Most of the reciprocating type compressors had pistons similar to these two types.  Surprising to me, although the discharge valve was in the head of the cylinder, the intake valve was actually in the piston.  The suction line of these systems entered into the crankcase and on the suction stroke the valve would be drawn open.  In the truncated type piston, the vapor would come in the side of the cylinder instead of the crankcase.  The lower set of piston rings helped prevent crankcase oil from leaving the compressor.



An example of a hermetic unit.  This is from a GE Monitor Top or one very similar.  When most people think of an antique refrigerator, it’s usually one of these.  They made millions of them and were probably considered one of the first affordable refrigerators.  It’s a reciprocating type with the motor fully enclosed in the shell.  There are always service issues with the shaft seal of an open drive compressor which is usually belt driven or directly coupled.  Hermetics avoid this at the expense of efficiency and more difficult repairs when problems do occur.  These systems were flooded evaporator type with a high side float.  Notice the layers of insulation between the evaporator and the compressor.  This represents the top of the cabinet.  The entire vapor compression unit could be removed from the rest of the box for repair or replacement, a feature not uncommon at the time.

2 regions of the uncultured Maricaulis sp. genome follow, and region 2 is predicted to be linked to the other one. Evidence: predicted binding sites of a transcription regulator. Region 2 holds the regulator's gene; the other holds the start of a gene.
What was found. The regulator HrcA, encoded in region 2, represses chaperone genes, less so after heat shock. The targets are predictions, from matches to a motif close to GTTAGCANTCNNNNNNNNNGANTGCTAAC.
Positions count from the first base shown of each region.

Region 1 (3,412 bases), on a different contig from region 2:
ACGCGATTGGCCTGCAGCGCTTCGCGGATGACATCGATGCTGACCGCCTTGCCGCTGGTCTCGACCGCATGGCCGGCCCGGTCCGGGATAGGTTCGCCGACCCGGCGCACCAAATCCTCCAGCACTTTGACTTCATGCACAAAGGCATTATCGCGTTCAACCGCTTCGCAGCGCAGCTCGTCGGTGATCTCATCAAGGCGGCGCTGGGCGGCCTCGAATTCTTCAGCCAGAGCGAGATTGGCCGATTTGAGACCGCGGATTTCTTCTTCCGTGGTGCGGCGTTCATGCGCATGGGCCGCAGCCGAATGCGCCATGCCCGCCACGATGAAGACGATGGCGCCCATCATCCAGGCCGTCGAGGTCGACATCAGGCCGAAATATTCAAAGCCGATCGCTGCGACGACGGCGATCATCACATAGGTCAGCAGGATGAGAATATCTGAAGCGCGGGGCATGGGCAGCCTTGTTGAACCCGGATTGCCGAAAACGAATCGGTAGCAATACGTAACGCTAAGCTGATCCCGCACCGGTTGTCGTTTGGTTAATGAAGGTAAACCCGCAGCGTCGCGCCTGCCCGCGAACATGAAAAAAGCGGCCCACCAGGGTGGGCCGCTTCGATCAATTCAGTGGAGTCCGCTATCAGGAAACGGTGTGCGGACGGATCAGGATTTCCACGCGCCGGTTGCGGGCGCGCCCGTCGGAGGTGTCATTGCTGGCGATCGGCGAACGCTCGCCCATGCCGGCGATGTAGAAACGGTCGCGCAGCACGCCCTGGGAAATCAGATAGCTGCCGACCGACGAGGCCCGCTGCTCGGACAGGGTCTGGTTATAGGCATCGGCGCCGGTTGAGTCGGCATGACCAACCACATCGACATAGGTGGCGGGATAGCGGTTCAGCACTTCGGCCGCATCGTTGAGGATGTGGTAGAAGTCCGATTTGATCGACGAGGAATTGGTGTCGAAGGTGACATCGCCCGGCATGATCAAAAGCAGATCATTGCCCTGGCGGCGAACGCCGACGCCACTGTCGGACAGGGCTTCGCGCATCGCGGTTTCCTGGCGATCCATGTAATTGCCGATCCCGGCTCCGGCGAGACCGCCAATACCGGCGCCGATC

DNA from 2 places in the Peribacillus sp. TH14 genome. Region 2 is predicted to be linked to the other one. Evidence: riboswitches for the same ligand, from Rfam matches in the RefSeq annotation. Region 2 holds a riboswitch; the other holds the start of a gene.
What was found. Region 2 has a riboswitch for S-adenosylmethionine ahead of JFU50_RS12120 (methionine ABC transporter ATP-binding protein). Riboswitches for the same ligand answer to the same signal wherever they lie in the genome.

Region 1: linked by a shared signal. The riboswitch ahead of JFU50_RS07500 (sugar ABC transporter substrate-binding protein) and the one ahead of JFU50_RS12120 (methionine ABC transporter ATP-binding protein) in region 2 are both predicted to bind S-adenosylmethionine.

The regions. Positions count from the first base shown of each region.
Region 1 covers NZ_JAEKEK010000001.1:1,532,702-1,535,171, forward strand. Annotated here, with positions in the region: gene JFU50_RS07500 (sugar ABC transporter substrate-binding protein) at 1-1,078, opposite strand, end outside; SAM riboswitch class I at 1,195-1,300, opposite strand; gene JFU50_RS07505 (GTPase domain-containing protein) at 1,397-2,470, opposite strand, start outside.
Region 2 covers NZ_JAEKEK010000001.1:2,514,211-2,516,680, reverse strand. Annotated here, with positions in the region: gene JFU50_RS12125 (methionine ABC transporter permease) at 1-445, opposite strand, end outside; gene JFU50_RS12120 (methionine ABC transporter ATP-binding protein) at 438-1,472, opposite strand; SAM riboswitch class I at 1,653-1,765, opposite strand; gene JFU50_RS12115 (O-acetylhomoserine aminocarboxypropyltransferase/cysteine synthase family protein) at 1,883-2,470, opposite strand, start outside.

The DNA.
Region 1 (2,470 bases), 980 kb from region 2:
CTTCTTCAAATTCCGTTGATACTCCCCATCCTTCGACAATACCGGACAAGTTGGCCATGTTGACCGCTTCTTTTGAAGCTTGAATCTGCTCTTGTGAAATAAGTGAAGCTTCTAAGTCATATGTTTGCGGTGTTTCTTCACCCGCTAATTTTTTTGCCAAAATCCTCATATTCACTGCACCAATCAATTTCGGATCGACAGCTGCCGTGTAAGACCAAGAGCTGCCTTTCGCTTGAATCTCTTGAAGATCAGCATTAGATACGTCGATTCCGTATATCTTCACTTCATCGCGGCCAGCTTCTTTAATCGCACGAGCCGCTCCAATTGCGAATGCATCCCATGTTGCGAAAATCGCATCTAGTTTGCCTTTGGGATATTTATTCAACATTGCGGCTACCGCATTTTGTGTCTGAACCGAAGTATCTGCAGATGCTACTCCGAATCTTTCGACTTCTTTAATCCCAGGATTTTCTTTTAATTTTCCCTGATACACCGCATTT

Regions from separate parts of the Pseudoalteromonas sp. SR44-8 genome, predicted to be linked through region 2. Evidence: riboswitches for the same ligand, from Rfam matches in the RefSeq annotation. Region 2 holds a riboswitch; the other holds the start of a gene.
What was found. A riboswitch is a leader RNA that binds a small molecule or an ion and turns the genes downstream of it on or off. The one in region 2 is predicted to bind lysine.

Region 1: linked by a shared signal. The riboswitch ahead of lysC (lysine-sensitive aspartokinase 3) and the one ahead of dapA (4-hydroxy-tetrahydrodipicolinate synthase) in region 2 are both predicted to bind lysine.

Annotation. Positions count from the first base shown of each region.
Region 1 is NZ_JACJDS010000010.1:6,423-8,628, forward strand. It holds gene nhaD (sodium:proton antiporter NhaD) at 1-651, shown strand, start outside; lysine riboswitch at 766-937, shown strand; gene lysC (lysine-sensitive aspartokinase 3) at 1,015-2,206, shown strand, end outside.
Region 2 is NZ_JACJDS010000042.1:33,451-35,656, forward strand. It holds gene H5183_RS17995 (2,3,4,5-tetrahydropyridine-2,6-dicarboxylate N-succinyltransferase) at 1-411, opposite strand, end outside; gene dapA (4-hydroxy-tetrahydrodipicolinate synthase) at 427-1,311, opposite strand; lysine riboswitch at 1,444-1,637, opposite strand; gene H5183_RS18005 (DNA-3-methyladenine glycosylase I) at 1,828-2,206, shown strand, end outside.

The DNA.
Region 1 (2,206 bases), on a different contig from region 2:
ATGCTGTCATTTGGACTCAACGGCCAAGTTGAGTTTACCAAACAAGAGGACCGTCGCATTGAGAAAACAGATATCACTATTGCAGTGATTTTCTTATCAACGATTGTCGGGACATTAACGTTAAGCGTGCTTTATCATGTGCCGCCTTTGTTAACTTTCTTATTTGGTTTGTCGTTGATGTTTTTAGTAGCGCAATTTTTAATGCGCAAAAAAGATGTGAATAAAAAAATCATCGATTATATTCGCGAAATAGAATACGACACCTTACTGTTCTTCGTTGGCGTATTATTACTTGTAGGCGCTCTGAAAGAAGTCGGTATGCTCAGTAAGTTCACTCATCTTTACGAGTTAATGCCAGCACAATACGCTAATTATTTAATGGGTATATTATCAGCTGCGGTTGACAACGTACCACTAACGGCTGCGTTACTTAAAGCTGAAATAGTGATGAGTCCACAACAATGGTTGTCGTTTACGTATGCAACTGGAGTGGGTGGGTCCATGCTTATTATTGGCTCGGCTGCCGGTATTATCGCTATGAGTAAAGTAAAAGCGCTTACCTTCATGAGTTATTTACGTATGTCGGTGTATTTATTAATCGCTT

GE-Icing-UnitThe same or similar unit.



MerchantandEvans-RefrigeratorAnother modular system, but from the bottom.  Refrigerators existed where the heat pump was inserted through the back as well.

These were just a selection of some beautifully well engineered machines used in people’s homes in the 1920’s and 1930’s.

-M. C. Pletcher

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Posted in Old Refrigeration Texts, Refrigeration
One comment on “Some Old Refrigerating Machines
  1. john lester says:

    It’s great to see someone with the same appreciation for antique refrigeration engineering. The quality of craftsmanship and the time spent on the drafting table are truly something that people have forgotten or don’t care to appreciate. I have a pretty extensive library of old refrigeration technical manuals on ice boxes and even Ice making big equipment. Great article I’m glad I’m not alone.